Effectiveness of new visa schemes questioned

Reservations over the long-term efficacy of two of the government's new visa routes into the UK are being voiced by business executives and an expert in immigration law.

London, UK - January 01, 2022: Name sign above the entrance of Google offices in London. First Google office in the UK in opened in 2003 and has since grown to accommodate thousands of employees.
Both the recently-introduced Scale-up visa and the High Potential Individual (HPI) visa are being scrutinised across industry and academia and, according to some, are found to be wanting.
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Scope of Scale-up visas too narrow

The Scale-up route was introduced in August by the UK government, which promised the new route would make it "quicker and easier for fast-growing businesses to bring highly skilled individuals”. To qualify for a Scale-up sponsor licence, a business must have an annualised growth of at least 20 per cent in either employment or total sales for three years running and needs to have had at least 10 employees at the start of that three-year period.But, in an article in SME Magazine, Jackie Penlington, an immigration specialist at law firm Stevens & Bolton, says it is expected that only a small number of businesses will actually meet these requirements. On the plus side, Ms Penlington says the Scale-up category does open the possibility of a worker obtaining Indefinite Leave to Remain in the UK after five years and the fact that it is a cheaper route than, for instance, the Skilled Worker route.

Retention remains a challenge

"However," she adds, "there are still costs involved – the immigration fees alone for the initial two-year visa amount to just under £2,000. Given that individuals sponsored are only tied to their Scale-up sponsor for the first six months, there are understandably concerns around employee retention."Ms Penlington also points out the new immigration category offers no help to businesses recruiting for lower skilled roles. "This is a deliberate policy decision from UK government but has left many businesses with skills shortages."While she says the Scale-up visa is "a good idea in principle", the strict criteria and bureaucracy involved mean it is unlikely to help many businesses in practice."With UK businesses struggling on many fronts at the moment, the UK immigration system is often more of a hindrance than any help to them. If the government is serious about staving off an economic recession, they need to reflect and consider proactive immigration measures to help UK businesses recruit the staff they need."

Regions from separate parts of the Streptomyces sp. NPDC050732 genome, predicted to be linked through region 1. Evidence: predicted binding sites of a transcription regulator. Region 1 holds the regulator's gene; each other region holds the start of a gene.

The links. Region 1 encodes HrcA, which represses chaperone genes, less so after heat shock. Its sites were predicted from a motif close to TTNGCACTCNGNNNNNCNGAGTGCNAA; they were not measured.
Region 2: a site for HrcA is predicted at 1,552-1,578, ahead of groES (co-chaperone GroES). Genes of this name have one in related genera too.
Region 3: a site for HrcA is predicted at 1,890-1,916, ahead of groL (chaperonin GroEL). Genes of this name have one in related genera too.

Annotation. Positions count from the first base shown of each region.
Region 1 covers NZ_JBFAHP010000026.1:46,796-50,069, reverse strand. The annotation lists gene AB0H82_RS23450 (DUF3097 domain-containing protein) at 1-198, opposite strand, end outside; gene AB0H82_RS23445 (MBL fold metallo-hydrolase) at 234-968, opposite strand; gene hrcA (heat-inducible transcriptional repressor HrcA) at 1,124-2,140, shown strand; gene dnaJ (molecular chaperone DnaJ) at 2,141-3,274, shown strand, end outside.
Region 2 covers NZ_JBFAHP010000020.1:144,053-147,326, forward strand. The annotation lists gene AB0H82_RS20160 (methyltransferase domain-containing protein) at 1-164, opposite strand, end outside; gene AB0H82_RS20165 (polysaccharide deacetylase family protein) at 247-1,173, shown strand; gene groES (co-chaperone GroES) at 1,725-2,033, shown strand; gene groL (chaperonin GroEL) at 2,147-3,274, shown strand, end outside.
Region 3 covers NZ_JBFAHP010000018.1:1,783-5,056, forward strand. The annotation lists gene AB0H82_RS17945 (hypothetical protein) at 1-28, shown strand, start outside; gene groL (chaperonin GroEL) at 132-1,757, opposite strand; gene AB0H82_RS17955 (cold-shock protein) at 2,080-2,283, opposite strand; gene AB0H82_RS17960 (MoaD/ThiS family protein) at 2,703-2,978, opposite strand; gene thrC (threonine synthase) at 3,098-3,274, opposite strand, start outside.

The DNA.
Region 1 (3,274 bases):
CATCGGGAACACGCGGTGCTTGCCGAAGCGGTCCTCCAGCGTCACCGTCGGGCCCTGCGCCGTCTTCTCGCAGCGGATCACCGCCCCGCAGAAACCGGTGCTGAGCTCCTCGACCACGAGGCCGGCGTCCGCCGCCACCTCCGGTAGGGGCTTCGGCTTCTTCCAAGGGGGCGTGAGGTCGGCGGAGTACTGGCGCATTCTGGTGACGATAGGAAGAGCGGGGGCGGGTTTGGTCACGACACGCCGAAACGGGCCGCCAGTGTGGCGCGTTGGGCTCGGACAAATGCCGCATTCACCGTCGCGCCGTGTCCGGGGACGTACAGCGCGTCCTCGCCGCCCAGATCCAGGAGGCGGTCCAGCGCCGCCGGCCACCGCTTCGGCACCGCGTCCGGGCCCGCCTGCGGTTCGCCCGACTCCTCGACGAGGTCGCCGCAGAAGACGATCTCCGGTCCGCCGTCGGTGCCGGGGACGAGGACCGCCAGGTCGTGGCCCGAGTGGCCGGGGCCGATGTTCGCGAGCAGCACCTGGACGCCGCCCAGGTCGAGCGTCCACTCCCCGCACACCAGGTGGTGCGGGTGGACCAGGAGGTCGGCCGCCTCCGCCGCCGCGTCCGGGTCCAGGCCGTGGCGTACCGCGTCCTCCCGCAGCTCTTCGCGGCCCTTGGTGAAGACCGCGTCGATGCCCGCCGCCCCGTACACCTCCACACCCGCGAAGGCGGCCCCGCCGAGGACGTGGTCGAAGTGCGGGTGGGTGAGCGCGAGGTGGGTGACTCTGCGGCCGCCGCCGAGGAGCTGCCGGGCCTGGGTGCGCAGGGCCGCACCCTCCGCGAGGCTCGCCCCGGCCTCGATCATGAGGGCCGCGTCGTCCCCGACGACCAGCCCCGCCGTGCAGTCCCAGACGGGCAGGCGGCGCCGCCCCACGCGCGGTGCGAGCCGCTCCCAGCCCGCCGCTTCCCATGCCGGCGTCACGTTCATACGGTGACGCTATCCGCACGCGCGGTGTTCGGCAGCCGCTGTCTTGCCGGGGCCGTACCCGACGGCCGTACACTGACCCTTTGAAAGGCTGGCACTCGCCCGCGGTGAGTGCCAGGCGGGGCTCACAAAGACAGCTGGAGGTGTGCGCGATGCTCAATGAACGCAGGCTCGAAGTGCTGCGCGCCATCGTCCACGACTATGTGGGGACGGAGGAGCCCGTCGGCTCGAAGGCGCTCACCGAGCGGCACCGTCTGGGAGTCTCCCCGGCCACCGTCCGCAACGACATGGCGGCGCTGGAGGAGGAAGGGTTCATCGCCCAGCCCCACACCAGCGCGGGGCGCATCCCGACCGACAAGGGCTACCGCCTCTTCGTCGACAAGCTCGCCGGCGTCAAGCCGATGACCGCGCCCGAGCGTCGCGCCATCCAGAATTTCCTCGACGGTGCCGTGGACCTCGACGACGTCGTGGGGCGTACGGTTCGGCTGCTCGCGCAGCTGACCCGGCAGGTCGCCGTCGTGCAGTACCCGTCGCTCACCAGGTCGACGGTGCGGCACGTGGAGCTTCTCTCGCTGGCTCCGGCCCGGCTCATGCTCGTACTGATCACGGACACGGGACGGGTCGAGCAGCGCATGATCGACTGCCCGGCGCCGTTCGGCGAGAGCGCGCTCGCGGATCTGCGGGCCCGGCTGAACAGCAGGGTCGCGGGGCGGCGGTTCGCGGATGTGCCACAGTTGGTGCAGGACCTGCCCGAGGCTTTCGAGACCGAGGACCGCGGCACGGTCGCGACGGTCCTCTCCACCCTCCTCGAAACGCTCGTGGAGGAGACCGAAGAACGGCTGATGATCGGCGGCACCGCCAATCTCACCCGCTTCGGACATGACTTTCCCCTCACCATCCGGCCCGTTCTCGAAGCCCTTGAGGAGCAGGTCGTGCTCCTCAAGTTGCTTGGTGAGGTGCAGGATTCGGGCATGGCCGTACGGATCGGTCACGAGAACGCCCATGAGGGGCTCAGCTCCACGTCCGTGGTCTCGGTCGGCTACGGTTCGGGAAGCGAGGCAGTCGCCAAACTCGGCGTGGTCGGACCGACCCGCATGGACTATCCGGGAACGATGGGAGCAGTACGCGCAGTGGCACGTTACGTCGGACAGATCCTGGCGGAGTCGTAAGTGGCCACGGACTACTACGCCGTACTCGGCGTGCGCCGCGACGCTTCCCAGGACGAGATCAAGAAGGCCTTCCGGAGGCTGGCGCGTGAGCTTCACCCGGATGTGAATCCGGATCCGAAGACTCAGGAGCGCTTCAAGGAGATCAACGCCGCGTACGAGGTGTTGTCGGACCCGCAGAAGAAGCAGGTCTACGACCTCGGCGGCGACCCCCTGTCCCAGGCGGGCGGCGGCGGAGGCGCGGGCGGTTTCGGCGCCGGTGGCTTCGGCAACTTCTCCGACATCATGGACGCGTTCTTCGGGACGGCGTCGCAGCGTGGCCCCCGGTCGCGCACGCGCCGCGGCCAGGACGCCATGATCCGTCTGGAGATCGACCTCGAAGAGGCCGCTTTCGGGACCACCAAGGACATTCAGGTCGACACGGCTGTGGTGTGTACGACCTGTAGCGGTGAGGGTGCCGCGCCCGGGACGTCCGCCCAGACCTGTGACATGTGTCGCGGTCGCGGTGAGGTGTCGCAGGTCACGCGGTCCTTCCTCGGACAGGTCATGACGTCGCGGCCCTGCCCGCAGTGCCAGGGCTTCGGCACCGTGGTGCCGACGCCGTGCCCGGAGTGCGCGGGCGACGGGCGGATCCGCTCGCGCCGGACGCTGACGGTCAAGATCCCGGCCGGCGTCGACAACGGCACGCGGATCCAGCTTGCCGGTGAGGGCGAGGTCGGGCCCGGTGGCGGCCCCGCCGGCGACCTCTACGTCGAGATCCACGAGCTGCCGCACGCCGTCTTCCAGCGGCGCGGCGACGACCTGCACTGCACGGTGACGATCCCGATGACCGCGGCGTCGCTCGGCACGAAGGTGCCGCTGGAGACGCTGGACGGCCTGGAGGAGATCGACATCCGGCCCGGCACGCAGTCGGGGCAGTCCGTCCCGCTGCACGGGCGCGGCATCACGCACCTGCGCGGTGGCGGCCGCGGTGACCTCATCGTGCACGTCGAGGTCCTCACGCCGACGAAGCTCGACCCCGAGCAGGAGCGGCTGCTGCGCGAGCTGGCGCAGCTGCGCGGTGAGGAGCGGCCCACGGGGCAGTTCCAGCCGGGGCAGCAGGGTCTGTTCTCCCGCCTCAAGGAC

HPI 'not a long-term solution'

Meanwhile, the HPI visa has come in for criticism in an article in The Times, with business chiefs saying it might help solve skills shortages in the short term but does not represent a long-term solution.HPI visas are available to graduates from 50 of the world's top universities. Successful applicants do not have to have a job offer prior to arriving in the UK, though they must have a command of English and sufficient funds to support themselves. The visas expire after two years, or three years for those with doctorates.Stuart Munton, Chief for Delivery at AND Digital, told The Times: "Initiatives such as the HPI visa are attractive in the short run, with a flock of new skills - especially digital skills - coming available to UK businesses to plug the gap."However, without proper consideration, they can be damaging for businesses looking to grow and innovate in the longer term."Mr Munton said that long-term solutions to overcoming the UK's skills gap would require the nation to turn its attention "to the potential of those with untraditional backgrounds, such as ex-armed forces, refugees and minority communities, and put in place concrete initiatives to continuously upskill and support them".Callum Anderson, co-founder and CEO of Distributed - a provider of on-demand engineering teams - said he considered the HPI visa to be "yesterday's solution to today's problems".He added: "A solution that is, by definition, temporary and cannot be extended, will do nothing to solve a systematic shortage of talent."

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